Tokyo at night
ome years ago, I sat in a meeting of environmental historians. They spoke of cities and farms and were completely agreed that cities increase consumption. My jaw dropped; I rose to object. Cities don't increase consumption. They reduce it.
It seemed so obvious, and yet I was talking to a wall. So let me try it on you. How do cities relate to consumption? Clearly, we consume more goods and energy per square mile in a city than on a farm. But consumption per square mile isn't important. What kills us is consumption per person.
Consider how people in New York and Tokyo use their resources: they ride mass transit, they live and work in centrally heated buildings, and they take a lot of their food in centralized dining facilities and waste less food. The huge power plants that supply cities are far cleaner per kilowatt hour than wood-burning stoves or kerosene lamps. City dwellers carry out every function of daily life more efficiently. And yet we let the sheer magnitude of the city blind us to how well it sustains and nurtures it occupants.
Take Houston, Texas: itís easy to live and work here with very little conception of the cityís aorta, its Ship Channel. We know its universities, high-tech industry, superb arts community, medical center, parks, malls, skyscrapers — but remember: no automobile can be more beautiful than the engine under its hood.
Eiffel, who built his tower before we first had skyscrapers, reminds us that a building's beauty rests upon its steel frame. And, to see the engine, or the steel frame, of this great city, we must go down to its wharves. The Ship Channel runs for fifty miles from the tip of Galveston Island all the way into the city of Houston. It makes our inland city the second busiest port in America, tenth busiest in the world, and handler of more international traffic than any other American city.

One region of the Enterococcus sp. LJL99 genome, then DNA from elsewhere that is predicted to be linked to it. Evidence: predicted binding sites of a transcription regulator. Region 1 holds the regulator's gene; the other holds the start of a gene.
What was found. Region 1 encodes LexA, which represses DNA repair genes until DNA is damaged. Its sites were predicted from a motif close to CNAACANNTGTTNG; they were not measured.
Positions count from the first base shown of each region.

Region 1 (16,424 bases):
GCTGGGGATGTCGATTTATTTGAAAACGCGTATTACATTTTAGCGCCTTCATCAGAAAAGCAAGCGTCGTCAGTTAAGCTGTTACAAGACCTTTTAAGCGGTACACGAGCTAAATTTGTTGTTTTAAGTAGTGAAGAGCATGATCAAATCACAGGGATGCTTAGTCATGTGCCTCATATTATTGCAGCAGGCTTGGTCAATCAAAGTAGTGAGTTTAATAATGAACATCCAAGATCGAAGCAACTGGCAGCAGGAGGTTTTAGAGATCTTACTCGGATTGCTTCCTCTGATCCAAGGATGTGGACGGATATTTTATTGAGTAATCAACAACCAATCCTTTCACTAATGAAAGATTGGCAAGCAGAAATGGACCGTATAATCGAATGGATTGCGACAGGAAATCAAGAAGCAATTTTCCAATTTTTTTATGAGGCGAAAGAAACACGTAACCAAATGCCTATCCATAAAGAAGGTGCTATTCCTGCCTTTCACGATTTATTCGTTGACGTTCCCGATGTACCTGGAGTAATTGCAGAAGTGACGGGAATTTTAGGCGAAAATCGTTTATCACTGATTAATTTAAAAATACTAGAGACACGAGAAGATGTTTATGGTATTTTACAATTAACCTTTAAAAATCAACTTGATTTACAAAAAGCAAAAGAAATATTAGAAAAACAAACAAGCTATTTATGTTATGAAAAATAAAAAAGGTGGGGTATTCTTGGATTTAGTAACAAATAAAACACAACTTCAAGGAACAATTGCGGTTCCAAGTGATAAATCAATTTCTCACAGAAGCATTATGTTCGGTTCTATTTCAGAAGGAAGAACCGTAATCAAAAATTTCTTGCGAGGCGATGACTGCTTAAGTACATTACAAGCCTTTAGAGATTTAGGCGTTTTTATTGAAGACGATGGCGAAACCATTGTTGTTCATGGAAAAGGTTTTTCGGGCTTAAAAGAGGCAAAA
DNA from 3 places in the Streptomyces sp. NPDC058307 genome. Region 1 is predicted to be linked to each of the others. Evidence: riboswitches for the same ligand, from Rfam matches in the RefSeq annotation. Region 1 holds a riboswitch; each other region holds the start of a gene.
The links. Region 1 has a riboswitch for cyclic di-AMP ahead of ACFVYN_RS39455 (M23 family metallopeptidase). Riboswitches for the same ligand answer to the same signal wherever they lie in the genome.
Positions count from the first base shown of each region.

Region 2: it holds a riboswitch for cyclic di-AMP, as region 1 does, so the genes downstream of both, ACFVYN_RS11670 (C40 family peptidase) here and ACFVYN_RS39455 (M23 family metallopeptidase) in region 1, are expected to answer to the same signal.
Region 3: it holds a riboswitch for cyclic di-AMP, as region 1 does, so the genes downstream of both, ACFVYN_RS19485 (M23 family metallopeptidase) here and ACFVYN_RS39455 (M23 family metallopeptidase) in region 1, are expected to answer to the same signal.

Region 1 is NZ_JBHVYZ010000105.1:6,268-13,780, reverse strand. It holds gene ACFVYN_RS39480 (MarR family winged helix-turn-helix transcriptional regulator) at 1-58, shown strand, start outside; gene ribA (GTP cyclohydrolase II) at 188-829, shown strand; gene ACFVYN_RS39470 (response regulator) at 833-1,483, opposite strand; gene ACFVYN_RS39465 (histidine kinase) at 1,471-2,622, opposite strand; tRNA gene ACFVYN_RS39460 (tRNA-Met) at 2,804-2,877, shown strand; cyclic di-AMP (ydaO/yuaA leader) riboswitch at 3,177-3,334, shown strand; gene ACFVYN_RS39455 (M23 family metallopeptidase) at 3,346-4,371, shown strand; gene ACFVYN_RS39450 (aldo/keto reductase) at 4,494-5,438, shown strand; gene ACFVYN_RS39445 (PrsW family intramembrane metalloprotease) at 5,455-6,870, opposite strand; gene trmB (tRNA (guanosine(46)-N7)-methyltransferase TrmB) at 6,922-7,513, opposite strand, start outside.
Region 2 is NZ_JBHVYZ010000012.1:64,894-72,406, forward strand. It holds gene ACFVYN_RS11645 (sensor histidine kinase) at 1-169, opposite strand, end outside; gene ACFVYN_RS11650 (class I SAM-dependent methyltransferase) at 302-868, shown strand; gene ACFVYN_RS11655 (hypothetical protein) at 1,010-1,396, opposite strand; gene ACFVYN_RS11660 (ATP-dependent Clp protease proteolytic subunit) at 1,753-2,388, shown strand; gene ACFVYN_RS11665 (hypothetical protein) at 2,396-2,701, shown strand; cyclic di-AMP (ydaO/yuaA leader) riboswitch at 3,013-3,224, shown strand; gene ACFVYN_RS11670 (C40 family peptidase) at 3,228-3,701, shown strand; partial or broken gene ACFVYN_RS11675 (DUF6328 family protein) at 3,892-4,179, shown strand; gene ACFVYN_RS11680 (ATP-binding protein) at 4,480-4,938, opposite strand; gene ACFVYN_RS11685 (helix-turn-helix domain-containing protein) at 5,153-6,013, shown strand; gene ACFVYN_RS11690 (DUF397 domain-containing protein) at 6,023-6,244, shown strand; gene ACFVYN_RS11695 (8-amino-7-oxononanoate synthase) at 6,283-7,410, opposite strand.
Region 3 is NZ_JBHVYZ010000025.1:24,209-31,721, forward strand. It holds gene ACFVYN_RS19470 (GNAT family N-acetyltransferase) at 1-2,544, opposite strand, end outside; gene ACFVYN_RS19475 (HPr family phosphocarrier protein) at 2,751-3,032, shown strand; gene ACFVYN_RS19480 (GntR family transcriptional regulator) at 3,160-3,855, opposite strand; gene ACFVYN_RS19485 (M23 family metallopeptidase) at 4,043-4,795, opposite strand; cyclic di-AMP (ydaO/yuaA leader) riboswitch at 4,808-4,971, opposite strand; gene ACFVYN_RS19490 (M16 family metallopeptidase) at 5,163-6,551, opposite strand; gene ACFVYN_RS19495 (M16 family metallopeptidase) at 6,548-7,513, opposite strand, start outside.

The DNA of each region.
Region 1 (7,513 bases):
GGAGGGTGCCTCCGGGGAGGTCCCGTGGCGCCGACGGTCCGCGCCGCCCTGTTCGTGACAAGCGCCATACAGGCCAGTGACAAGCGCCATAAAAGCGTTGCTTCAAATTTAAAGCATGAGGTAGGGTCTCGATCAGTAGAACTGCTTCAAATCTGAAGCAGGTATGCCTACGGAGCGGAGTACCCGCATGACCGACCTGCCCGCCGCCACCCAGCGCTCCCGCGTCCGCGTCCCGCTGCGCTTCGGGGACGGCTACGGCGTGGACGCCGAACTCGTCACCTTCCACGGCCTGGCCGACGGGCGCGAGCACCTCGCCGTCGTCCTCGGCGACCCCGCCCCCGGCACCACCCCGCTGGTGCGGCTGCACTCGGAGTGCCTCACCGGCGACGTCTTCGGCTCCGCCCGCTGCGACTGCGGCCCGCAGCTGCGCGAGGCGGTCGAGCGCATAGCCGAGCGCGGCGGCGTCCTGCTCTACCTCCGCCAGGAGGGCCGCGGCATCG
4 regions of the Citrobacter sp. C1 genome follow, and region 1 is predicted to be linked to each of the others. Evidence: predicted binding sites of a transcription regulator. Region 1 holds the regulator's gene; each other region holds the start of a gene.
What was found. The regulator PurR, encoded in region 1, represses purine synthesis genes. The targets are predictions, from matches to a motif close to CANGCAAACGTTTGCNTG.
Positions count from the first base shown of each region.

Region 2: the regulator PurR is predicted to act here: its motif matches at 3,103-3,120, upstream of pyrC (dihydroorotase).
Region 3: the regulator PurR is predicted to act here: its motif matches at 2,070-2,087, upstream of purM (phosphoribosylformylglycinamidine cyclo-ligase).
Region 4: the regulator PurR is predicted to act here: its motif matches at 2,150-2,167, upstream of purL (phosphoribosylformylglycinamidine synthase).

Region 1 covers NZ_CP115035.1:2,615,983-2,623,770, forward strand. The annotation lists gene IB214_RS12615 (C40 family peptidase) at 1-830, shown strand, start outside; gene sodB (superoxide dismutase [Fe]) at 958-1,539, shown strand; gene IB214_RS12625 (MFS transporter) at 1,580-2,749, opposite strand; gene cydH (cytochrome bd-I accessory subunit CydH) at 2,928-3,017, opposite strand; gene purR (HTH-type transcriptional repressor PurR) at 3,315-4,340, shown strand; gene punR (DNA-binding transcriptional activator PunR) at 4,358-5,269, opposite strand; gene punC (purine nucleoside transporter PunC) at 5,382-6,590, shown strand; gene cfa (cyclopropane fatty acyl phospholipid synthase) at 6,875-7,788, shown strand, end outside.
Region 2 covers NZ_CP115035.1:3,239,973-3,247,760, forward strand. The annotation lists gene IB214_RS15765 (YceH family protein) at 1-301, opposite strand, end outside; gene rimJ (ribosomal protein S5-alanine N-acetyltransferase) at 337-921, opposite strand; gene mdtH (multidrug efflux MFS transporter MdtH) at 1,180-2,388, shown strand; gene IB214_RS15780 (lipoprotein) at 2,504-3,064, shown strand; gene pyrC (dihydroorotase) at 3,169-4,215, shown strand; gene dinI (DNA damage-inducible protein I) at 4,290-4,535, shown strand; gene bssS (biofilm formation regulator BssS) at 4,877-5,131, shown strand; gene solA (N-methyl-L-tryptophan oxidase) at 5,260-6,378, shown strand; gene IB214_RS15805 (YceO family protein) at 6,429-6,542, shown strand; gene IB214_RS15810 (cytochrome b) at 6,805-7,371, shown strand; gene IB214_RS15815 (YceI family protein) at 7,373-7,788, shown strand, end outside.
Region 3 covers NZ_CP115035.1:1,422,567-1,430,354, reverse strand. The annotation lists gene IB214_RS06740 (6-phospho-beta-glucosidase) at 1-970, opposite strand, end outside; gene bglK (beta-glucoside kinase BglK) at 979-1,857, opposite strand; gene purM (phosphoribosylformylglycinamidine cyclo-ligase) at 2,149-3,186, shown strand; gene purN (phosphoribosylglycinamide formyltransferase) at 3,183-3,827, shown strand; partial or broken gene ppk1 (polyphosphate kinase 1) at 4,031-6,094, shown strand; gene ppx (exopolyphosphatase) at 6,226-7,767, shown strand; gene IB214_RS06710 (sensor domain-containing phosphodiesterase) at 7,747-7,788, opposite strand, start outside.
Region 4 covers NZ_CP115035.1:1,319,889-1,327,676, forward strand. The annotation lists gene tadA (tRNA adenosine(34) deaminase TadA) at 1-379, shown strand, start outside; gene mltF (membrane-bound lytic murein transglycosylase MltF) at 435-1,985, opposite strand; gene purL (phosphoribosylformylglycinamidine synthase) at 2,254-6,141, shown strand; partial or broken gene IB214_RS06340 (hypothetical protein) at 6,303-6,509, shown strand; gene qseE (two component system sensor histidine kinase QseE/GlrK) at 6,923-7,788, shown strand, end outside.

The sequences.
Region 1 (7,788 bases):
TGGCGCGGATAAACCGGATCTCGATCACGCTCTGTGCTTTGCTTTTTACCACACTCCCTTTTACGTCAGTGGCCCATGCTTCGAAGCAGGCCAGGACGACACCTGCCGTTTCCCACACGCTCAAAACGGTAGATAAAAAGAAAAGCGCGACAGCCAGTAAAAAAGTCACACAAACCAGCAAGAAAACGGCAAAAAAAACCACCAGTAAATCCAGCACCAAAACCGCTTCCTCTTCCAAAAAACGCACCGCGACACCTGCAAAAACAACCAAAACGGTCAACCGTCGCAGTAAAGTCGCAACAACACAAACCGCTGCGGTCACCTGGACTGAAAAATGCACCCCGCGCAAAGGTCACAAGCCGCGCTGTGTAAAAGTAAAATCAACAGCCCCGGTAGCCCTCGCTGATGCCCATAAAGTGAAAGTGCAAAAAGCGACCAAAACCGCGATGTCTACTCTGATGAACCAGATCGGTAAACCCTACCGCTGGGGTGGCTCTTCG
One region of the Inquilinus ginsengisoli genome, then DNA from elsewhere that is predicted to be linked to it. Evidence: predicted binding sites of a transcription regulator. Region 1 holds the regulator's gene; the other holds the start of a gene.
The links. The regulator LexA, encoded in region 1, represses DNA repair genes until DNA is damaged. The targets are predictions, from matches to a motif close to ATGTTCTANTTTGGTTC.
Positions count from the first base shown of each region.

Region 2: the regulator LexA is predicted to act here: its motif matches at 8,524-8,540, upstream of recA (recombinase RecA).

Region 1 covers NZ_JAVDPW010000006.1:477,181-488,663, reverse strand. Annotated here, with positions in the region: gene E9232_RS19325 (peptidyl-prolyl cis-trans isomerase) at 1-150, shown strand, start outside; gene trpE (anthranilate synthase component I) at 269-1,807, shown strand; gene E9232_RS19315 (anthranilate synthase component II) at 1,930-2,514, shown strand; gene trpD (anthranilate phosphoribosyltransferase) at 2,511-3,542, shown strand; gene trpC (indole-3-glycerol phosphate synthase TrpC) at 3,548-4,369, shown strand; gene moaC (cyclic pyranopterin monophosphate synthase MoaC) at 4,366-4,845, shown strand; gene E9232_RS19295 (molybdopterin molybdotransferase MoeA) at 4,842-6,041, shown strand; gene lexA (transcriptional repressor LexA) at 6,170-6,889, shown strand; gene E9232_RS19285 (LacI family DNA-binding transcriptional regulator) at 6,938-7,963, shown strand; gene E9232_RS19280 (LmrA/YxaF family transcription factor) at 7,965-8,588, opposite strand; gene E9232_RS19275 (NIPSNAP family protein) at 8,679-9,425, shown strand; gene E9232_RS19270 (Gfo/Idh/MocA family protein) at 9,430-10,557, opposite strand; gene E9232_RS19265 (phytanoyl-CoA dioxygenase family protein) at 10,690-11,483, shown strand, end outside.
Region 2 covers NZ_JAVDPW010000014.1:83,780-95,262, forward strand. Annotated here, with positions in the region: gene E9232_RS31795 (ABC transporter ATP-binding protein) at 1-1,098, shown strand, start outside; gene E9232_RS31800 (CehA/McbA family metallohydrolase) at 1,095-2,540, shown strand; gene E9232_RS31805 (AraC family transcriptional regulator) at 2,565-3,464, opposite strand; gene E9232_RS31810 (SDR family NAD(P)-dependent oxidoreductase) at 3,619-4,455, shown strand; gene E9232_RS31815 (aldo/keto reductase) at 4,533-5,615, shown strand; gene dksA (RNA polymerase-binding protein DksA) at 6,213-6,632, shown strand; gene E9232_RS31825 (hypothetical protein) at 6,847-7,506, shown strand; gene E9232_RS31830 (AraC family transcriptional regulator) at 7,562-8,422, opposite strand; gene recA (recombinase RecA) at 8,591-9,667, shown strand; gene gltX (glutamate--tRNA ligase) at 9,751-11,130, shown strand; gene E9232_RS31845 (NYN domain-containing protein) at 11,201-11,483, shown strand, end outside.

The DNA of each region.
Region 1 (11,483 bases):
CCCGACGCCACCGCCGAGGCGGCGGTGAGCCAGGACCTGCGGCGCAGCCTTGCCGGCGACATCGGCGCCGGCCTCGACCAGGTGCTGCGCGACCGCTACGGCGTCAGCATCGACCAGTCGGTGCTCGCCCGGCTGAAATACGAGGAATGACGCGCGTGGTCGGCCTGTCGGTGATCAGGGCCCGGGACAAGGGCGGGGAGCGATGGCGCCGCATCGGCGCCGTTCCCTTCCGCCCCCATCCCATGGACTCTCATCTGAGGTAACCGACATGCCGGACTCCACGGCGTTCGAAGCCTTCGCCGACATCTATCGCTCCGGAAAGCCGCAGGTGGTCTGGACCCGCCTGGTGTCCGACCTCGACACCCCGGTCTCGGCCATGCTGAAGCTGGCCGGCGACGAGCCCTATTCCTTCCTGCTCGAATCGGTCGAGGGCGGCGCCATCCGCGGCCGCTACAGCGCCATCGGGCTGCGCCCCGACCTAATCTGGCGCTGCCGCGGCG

Ride the ferry across the Channelís mouth. Clouds of gulls swirl about during its pause to let the 76,000 ton MSC Alessia
pass by. Almost a thousand feet long, thatís one of the largest container ships. More incoming ships round the horizon in the Gulf to the east. The Stolt Inspiration
, an eye-catching bright-yellow Danish-built tanker, is half the weight of Alessia
, but she still takes our breath away at close quarters.
Next, letís do a boat tour of the inner Ship Channel. There are those ships, lined up at dock after dock. The Stolt Inspiration
towers over us. Three huge military transport ships, each over 600 feet and moored end to end, look like beached whales just arrived from Planet Krypton. Cargo has already been unloaded from the deck of the 600-foot, bright-blue Norwegian ship Star Eagle
. But no Alessia
here. Ships of her size berth nearer the mouth of the channel where the water is deeper. And we never see the largest ships of all, the great supertankers, a quarter-mile long and carrying, perhaps, 300,000 tons of oil. They offload far from shore.
Ibises roosting in a storage yard near the Houston ship channel
What we do see are dry-docks, tugboats, scrap piles, warehouses, cargo ships — so many cargo ships — carrying automobiles, dry goods, food, building materials. A vast parking lot holds new VWs and Audis, just north of the channel. The port currently does around a hundred billion dollars worth of business yearly. Now when I have to wait at a rail crossing for a 200-car, westbound train to pass, I view it with new respect. This efficient flow of matťriel sustains not just Houston but all of America.
The last time I walked Galveston's shores and saw wheeling pelicans, cormorants, and gulls — dolphins breaching and plunging in the warm waters — I thought again about efficiency, sustenance and cities. The fact that we allow ourselves to see those ships as no more than colorful backdrop to a genteel bucolic world is a most remarkable, and a most troubling, trick of perspective.